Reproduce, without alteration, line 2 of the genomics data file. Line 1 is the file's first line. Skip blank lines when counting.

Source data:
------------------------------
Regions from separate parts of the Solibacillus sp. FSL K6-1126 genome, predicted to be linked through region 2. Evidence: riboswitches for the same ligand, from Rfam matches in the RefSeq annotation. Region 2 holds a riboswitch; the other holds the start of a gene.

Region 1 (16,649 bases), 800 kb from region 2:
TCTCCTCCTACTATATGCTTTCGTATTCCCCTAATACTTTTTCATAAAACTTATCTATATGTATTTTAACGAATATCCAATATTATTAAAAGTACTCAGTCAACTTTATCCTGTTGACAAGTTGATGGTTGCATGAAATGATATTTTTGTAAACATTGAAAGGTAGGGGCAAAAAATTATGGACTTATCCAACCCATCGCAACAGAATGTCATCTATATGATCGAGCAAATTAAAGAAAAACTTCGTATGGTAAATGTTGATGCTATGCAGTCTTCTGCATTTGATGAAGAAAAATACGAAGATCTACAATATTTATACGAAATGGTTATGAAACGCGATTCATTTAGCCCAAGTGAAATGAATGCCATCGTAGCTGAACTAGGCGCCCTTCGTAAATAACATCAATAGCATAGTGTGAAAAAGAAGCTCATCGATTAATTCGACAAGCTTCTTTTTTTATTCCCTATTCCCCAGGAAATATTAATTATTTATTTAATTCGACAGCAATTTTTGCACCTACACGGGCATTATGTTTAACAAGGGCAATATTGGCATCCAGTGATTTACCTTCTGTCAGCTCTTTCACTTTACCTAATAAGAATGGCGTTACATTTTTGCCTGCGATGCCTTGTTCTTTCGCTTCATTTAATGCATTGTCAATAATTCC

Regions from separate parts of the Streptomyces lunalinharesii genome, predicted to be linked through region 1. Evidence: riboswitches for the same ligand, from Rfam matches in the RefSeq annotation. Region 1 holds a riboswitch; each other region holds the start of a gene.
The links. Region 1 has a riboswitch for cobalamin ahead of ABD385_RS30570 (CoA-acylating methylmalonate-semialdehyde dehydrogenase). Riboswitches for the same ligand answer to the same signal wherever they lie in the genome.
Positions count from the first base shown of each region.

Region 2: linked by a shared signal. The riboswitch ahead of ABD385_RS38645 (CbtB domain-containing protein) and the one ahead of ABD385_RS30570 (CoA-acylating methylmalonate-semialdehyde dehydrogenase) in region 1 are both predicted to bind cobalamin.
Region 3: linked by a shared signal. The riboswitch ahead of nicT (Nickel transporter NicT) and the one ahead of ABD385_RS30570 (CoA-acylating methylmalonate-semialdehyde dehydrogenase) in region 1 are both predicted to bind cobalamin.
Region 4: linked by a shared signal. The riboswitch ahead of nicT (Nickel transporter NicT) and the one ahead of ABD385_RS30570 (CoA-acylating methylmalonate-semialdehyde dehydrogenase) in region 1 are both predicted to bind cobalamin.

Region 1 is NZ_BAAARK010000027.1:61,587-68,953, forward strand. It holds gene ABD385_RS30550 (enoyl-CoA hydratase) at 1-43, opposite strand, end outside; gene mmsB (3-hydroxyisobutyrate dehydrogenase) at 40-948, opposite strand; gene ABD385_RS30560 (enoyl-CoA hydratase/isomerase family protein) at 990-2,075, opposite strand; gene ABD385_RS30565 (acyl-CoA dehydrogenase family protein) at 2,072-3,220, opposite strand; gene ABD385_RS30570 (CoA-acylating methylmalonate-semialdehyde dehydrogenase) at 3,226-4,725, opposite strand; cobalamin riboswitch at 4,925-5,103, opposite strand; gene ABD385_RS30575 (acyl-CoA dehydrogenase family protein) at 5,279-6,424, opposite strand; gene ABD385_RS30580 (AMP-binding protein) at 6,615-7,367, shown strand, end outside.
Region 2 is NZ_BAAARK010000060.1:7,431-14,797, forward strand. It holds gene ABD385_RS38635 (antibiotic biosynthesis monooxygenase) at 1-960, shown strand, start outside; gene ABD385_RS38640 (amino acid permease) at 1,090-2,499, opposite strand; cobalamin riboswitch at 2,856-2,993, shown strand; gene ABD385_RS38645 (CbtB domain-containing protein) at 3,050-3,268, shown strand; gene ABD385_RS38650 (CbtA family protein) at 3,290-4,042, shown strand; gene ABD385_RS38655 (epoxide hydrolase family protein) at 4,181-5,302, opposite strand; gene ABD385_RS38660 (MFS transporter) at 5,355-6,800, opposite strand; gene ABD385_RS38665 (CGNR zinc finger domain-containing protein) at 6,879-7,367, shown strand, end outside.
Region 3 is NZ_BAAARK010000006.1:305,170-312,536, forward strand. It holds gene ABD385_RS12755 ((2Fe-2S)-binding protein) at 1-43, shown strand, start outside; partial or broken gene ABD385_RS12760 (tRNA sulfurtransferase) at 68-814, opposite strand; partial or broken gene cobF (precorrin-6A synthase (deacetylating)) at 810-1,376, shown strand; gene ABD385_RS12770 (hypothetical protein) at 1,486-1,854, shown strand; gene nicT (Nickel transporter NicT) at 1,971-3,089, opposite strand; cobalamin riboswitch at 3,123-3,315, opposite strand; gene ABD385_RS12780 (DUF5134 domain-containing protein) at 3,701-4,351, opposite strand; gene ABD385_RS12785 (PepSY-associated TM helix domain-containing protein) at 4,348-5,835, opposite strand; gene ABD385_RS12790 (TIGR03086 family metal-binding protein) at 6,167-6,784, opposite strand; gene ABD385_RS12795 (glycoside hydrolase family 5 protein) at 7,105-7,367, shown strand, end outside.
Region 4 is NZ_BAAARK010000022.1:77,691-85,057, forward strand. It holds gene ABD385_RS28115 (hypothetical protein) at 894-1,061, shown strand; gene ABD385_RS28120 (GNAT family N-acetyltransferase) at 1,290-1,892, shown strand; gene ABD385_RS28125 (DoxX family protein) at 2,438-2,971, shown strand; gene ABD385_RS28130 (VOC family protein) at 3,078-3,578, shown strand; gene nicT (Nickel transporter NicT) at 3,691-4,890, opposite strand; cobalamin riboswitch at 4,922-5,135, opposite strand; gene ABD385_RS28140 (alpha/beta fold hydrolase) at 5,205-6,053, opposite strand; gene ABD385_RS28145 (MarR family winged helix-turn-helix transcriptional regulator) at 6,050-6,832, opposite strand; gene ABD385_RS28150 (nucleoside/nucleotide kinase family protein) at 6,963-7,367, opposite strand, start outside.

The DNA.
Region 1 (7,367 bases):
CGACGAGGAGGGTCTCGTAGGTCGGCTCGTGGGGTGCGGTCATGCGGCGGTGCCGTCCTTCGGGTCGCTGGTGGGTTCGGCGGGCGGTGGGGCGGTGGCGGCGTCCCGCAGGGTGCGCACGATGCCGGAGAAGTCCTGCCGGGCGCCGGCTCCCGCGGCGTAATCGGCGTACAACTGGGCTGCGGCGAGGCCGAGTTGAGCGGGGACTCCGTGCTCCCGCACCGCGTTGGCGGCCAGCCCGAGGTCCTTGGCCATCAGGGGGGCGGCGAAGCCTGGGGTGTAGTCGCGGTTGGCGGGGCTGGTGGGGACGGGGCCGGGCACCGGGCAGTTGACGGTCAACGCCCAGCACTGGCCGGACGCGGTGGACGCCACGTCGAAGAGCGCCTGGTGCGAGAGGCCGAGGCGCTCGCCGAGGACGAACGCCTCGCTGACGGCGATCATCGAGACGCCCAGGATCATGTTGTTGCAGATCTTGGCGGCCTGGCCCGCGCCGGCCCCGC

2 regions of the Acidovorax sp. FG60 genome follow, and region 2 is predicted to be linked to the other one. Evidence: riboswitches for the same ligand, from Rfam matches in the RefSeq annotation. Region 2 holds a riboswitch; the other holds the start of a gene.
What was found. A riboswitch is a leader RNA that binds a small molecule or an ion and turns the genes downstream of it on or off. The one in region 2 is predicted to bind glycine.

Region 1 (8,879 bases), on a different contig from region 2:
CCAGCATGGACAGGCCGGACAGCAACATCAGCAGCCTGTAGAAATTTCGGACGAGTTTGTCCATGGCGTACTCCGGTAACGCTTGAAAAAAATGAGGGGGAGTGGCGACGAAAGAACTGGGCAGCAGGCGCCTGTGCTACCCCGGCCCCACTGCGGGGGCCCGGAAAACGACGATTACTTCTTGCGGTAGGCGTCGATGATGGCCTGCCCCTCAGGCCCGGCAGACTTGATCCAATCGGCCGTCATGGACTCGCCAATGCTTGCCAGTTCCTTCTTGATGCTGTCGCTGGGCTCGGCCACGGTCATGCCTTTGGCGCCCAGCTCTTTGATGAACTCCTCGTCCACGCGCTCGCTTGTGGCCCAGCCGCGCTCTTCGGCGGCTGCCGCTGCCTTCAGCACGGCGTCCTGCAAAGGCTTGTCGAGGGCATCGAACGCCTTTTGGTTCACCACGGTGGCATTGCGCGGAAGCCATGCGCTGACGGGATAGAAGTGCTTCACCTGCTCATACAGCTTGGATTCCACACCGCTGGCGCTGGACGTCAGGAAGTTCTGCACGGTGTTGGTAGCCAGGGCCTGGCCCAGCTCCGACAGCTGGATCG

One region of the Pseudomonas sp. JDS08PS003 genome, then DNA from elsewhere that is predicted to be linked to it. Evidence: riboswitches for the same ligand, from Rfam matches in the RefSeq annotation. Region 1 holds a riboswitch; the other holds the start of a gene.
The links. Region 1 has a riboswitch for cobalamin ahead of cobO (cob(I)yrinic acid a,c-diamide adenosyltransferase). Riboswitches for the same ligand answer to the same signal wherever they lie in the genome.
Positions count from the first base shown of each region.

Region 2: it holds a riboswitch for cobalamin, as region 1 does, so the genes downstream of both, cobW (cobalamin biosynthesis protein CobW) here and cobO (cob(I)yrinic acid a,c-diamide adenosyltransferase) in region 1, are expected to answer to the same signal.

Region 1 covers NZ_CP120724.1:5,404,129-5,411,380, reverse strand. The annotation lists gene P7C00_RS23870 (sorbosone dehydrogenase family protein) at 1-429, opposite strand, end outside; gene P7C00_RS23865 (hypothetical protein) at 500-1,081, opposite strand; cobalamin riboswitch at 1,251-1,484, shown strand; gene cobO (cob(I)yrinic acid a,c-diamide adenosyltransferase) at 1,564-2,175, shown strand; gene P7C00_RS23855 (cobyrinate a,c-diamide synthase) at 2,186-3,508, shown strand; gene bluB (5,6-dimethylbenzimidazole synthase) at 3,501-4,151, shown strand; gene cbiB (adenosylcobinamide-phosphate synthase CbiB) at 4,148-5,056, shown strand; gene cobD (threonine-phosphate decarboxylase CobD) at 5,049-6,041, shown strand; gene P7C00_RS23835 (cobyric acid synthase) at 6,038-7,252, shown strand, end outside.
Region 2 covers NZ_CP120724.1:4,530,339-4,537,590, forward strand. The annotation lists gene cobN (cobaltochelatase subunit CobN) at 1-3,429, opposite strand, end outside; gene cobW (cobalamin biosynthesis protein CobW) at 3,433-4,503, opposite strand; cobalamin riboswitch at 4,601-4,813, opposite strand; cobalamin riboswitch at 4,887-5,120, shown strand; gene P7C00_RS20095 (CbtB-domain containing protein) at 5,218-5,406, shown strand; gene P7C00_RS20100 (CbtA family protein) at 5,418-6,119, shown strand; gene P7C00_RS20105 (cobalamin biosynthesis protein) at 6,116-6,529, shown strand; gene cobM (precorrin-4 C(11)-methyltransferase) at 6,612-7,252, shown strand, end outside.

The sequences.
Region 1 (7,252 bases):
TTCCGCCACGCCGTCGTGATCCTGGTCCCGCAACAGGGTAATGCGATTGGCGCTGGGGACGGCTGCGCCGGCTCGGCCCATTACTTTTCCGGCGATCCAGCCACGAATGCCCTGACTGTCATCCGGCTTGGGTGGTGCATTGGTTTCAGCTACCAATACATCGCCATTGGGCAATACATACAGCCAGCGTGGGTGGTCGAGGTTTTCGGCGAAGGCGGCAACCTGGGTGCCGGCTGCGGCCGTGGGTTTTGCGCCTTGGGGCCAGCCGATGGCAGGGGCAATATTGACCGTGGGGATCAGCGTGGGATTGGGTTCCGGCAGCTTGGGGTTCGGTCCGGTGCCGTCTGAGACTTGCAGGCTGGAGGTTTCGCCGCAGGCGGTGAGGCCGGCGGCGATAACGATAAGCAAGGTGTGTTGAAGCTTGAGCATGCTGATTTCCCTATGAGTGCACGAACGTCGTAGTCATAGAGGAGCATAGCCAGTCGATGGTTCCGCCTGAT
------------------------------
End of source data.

Region 1 (16,649 bases), 800 kb from region 2: